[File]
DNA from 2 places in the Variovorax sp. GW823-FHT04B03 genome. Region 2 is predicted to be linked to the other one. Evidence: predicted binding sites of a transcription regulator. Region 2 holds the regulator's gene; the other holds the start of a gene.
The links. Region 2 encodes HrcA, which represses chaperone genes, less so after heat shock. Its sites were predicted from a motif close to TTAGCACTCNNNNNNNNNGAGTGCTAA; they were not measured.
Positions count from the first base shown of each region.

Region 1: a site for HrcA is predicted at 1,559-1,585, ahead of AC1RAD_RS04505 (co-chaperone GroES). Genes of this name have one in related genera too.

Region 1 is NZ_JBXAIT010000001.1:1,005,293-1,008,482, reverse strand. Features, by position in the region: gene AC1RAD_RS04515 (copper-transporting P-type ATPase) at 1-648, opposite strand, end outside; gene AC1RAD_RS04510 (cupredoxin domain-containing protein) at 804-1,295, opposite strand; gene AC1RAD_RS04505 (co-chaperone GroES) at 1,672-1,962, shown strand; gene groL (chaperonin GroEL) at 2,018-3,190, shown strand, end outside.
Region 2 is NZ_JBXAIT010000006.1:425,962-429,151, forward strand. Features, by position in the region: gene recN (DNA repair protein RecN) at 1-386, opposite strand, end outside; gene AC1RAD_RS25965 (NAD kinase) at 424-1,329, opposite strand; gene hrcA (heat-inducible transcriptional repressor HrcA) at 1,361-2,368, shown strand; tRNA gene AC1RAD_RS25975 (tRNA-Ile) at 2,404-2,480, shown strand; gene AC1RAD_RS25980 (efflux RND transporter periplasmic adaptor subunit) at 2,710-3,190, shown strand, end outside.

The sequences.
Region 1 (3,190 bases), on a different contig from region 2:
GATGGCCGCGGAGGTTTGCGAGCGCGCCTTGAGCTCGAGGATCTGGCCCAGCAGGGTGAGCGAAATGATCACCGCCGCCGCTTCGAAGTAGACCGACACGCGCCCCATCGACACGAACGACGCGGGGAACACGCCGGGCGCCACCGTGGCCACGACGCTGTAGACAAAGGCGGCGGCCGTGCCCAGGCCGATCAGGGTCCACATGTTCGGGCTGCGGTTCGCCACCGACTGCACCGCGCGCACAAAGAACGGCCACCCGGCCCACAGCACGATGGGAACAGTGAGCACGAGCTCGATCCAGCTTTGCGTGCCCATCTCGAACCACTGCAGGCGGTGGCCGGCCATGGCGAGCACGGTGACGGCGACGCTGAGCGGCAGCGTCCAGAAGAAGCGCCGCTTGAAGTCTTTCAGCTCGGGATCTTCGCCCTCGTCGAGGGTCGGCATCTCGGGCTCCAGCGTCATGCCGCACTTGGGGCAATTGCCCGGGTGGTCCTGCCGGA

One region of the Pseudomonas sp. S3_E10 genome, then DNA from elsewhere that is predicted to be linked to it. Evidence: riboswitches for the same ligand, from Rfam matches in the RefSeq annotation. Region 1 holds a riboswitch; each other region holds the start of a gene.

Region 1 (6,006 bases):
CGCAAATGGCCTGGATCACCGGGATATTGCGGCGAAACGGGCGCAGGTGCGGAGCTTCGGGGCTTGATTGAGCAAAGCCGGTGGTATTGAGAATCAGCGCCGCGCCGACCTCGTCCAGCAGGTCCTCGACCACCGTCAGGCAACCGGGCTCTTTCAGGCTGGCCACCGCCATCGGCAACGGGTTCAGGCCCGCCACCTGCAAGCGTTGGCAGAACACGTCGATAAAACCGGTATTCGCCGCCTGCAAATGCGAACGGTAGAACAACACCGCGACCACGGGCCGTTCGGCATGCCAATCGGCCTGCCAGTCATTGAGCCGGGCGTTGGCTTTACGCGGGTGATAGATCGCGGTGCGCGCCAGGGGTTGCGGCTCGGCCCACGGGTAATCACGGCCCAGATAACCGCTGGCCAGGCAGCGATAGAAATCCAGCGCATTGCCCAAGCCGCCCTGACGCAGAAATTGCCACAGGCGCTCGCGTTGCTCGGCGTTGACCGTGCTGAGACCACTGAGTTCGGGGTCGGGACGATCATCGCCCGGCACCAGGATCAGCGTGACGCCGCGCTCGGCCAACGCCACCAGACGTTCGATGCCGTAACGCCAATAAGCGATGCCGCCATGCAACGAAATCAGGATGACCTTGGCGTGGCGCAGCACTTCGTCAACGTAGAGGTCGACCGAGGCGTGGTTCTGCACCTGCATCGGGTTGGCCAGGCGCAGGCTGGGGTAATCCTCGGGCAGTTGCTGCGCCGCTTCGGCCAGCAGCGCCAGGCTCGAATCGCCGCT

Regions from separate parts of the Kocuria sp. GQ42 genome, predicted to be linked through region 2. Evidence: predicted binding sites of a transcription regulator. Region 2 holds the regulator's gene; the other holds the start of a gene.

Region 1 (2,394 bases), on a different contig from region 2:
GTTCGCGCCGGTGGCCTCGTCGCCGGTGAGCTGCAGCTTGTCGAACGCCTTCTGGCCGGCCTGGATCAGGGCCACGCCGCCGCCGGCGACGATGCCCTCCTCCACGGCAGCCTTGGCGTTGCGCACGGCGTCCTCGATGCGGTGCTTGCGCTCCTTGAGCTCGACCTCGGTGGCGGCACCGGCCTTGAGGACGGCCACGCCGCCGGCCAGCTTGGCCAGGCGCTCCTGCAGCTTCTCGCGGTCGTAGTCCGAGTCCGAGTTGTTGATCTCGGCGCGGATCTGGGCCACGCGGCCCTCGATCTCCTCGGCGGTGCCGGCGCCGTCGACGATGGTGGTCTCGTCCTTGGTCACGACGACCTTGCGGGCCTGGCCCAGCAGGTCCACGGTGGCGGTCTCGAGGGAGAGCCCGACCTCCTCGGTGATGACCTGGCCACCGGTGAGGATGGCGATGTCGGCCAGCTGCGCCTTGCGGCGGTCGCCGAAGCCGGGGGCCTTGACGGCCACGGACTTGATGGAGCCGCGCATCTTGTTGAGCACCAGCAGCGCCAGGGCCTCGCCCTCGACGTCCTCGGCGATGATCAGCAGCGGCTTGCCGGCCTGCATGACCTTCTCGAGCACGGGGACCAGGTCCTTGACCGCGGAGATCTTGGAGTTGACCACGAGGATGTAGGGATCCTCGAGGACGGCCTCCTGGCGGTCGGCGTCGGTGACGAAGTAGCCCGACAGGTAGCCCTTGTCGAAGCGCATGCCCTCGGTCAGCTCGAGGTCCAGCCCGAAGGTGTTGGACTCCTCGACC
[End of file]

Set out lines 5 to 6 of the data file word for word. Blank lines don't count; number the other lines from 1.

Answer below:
Region 1 is NZ_JBXAIT010000001.1:1,005,293-1,008,482, reverse strand. Features, by position in the region: gene AC1RAD_RS04515 (copper-transporting P-type ATPase) at 1-648, opposite strand, end outside; gene AC1RAD_RS04510 (cupredoxin domain-containing protein) at 804-1,295, opposite strand; gene AC1RAD_RS04505 (co-chaperone GroES) at 1,672-1,962, shown strand; gene groL (chaperonin GroEL) at 2,018-3,190, shown strand, end outside.
Region 2 is NZ_JBXAIT010000006.1:425,962-429,151, forward strand. Features, by position in the region: gene recN (DNA repair protein RecN) at 1-386, opposite strand, end outside; gene AC1RAD_RS25965 (NAD kinase) at 424-1,329, opposite strand; gene hrcA (heat-inducible transcriptional repressor HrcA) at 1,361-2,368, shown strand; tRNA gene AC1RAD_RS25975 (tRNA-Ile) at 2,404-2,480, shown strand; gene AC1RAD_RS25980 (efflux RND transporter periplasmic adaptor subunit) at 2,710-3,190, shown strand, end outside.